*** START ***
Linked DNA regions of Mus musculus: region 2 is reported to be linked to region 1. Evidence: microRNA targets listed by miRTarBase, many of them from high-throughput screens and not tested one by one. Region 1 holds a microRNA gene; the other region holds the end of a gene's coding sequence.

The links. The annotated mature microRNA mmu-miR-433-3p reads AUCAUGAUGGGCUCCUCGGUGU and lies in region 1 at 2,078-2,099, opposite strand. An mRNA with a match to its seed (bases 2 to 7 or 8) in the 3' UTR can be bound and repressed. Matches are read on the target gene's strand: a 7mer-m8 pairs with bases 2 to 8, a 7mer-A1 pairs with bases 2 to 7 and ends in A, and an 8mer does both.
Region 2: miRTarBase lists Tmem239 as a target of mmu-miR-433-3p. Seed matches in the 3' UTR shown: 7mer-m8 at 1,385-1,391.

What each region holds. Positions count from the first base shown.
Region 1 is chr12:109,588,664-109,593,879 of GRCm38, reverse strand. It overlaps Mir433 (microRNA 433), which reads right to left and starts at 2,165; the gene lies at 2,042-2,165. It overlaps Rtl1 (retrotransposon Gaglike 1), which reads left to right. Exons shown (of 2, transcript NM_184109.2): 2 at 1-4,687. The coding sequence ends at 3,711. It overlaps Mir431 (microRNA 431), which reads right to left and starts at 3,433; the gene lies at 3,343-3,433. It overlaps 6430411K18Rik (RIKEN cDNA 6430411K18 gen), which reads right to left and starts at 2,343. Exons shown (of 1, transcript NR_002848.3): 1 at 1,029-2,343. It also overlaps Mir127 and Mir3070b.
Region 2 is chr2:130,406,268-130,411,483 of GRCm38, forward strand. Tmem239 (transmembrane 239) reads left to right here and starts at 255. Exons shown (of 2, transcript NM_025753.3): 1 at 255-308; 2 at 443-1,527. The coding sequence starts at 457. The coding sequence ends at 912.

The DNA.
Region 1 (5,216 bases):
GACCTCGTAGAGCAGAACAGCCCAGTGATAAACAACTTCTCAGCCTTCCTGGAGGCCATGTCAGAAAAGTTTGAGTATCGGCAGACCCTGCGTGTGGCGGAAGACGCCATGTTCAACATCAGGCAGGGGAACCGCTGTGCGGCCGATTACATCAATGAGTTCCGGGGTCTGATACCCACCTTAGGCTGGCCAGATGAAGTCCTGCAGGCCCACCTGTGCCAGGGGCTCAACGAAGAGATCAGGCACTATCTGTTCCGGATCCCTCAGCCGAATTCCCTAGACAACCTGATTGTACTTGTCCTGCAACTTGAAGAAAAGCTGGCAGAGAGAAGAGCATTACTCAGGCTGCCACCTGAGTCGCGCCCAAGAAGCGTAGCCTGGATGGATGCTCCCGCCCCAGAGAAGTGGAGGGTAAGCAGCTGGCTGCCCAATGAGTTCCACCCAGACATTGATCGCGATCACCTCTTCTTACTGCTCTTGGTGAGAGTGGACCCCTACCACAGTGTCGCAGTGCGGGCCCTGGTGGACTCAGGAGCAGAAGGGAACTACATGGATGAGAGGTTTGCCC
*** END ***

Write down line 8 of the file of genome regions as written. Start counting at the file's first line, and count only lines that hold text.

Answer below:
Region 1 (5,216 bases):